UAE pledges $2m in fight against killer date palm pest
UN-backed regional fund seeks to raise $20m in fight against the red palm weevil as UAE food security minister calls on nations to come together to protect vital date palms
The UAE has pledged $2 million (Dh7.3m) to a fund set up to support the eradication of a deadly pest wiping out date palms.
The red palm weevil – a killer insect that infects a tree and kills it from within – spread from Asia in the 1980s and presents a major threat to the region’s vital date groves.
At a major conference held in Abu Dhabi on Saturday, featuring agriculture ministers from across the region, the UAE's food security minister said it was vital nations banded together to address the issue.
“It is a huge threat,” Mariam Al Mehairi, Minister of State for Food Security, told The National.
“We could put all our efforts here [in the UAE] but it wouldn’t eradicate it. This is a cross-border pest."
The fund was established last year by the UN’s food and agricultural organisation (FAO) and seeks to raise $20m in pledges from about 15 countries in the region. The FAO has already donated several million itself, while $2m had been donated by Saudi Arabia, Oman has pledged $100,000, Libya $250,000 and now the UAE has weighed in. The money will be redeployed to aid regional efforts to tackle the weevil.
“We are spending a lot of money in combating the red weevil by spraying date palms and even the good ones to make sure they are protected,” said Ms Al Mehairi. “So if we can figure out how to remove the problem, it will reduce the combating fees we have in place.”
The threat to the palm is stark. Close to 90 per cent of the world’s dates are grown in the Middle East and North African region, while the UN has warned the livelihoods of 50 million farmers are in jeopardy.
The deadly beetle has already wiped out hundreds of millions of dollars worth of date palms in the Mediterranean. Precise figures were not revealed for how many palms are affected in the UAE but the country is among the world’s top date exporters.
Its groves are a source of food, raw materials, a provider of jobs and a tourist attraction. Date plantations also provide a windbreaker under which other crops such as bananas are grown.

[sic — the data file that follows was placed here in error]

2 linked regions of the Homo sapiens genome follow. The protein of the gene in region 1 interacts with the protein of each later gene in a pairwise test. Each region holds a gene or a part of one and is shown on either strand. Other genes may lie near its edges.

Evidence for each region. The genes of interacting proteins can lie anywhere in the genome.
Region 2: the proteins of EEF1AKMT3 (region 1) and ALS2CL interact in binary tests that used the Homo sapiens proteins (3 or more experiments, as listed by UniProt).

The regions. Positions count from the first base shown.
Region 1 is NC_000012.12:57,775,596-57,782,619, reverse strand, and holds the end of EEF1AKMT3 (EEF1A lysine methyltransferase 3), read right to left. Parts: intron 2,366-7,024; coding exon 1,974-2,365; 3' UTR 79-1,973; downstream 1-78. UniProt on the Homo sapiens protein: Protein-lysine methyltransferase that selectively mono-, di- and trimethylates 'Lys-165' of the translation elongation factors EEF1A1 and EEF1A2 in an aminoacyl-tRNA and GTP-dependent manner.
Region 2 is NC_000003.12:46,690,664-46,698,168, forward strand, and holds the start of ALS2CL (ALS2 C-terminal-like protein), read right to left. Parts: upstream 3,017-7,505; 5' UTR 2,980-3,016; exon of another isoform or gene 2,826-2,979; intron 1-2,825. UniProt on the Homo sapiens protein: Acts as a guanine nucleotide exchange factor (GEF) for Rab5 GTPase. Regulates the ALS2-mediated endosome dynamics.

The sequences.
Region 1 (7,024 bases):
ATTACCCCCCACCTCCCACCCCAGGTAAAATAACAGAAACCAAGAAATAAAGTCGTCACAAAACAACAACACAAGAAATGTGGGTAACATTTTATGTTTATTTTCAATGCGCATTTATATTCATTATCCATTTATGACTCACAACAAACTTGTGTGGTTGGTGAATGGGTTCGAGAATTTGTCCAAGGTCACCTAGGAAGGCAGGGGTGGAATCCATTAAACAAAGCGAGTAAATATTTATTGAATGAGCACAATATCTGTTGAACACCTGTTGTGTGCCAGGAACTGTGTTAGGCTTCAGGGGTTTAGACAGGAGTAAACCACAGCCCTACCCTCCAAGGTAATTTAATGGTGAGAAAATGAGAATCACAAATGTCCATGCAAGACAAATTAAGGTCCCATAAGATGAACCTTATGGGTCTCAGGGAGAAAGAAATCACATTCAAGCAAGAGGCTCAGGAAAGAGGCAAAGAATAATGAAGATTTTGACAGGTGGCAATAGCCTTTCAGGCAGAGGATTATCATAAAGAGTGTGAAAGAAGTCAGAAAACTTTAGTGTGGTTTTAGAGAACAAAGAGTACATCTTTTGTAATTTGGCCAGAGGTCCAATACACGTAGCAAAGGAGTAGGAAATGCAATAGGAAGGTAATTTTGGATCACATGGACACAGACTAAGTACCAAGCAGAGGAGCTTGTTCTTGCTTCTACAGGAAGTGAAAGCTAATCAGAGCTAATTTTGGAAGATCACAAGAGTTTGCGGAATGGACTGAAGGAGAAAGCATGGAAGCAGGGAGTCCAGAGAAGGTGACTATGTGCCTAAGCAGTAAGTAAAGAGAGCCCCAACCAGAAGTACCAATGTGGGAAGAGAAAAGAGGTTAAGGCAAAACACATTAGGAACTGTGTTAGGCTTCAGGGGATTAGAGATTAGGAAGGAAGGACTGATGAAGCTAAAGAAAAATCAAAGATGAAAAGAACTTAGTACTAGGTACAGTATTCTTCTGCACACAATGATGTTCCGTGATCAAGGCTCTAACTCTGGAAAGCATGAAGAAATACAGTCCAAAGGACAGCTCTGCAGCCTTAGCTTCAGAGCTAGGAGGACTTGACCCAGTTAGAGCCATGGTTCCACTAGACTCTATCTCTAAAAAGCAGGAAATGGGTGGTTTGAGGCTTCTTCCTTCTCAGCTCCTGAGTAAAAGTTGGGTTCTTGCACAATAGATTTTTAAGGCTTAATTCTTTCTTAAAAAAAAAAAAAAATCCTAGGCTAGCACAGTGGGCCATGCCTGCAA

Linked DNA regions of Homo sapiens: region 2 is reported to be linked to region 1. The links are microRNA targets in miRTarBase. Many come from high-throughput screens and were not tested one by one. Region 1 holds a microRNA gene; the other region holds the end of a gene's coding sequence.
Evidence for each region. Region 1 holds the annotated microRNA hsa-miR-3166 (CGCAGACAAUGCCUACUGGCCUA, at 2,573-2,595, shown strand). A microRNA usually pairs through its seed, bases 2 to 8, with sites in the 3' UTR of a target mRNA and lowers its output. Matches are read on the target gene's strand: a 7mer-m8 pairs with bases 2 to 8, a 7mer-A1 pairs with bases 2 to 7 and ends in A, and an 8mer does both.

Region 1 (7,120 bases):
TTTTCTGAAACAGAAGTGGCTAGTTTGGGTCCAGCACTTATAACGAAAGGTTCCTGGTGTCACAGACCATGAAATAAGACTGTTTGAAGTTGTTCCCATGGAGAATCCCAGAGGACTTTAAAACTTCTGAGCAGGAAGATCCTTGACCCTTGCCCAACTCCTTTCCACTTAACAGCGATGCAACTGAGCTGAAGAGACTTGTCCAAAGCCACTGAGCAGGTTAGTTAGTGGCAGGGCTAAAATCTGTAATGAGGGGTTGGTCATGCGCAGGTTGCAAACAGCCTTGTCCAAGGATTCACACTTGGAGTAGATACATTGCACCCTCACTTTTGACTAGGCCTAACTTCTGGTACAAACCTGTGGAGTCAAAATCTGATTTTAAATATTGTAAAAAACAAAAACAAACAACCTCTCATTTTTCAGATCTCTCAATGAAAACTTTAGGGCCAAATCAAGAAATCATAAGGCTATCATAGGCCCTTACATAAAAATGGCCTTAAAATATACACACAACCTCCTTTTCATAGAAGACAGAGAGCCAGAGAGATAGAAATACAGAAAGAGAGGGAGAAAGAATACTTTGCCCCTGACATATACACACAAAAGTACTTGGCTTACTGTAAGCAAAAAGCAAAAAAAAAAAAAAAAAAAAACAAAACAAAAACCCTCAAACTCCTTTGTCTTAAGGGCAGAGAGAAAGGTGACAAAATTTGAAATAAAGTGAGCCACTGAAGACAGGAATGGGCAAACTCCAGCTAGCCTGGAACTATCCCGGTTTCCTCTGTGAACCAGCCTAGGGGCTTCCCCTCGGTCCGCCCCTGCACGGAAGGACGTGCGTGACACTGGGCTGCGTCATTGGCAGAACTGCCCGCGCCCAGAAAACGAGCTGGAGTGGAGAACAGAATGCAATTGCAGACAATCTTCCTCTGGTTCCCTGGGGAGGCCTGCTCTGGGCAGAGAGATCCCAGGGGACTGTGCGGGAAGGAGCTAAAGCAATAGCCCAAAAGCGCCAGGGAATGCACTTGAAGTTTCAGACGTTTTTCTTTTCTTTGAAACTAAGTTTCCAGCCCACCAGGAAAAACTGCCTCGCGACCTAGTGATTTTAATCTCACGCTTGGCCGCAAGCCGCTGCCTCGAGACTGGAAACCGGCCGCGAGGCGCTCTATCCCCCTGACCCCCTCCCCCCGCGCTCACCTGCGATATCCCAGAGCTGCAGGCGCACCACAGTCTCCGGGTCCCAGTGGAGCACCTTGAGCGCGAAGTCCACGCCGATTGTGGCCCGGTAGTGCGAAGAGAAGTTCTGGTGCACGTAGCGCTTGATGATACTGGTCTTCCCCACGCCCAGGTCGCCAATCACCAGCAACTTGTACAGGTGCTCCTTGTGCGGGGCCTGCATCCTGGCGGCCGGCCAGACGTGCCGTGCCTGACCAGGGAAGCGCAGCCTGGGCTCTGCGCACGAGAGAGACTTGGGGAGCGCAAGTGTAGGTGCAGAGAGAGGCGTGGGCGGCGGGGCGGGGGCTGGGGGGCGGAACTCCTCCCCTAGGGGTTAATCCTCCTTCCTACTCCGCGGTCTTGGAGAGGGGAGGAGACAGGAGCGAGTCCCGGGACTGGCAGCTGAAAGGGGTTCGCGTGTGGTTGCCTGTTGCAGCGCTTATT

“Pledges usually rise slowly,” said FAO director general Jose Graziano da Silva.
“We’ve already put $4m into the fund from our own money. And we are doing this pledge because we don’t have more money and also because this region is rich compared with other regions we work in such as Africa.”
While it could not be revealed how much of the money had been spent so far, Mr da Silva said the countries pledging would be the ones to benefit the most.
“We don’t get a dollar back and it all goes to provide support for farmers, researchers and the government."
A female weevil can lay hundreds of eggs in just one tree. These larvae eat their way through the trunk and the palm can die within months. Part of the problem is that early detection is difficult because there are few easily visible signs that indicate the presence of the weevil apart from insect entry holes. A second is poor quarantine measures with the pest spreading across borders through infested plants.
“We are all combating it but to eradicate it we need to work together,” said Ms Al Mehairi.
The fund is part of a broader five-year fightback by the UN and regional powers that seeks to train 3.2 million farmers, improve pest management system and eradicate the pest completely. Money is pouring into the field with drones and smartphone apps being deployed to combat the scourge.
A selection of unmanned aerial vehicles were on display at the conference on Saturday, including one resembling a B-2 stealth bomber. The vehicles can carry out aerial reconnaissance of date groves and even pinpoint which palms could have a problem, while a new app - SusaHamra - is being used to collect data when inspecting palms.
The donor conference also heard about the experience of Mauritania. The African country has managed to eradicate the pest within a year through government support, engagement with farmers and preventing the spread of plants from infected areas to others.
“A lot of measures were put in place,” said Mr da Sila, “We are now replicating that.”
The event concludes on Sunday when the winner of the Khalifa International Award for Date Palm and Agricultural Innovation is announced.
Updated: March 9, 2019 06:50 PM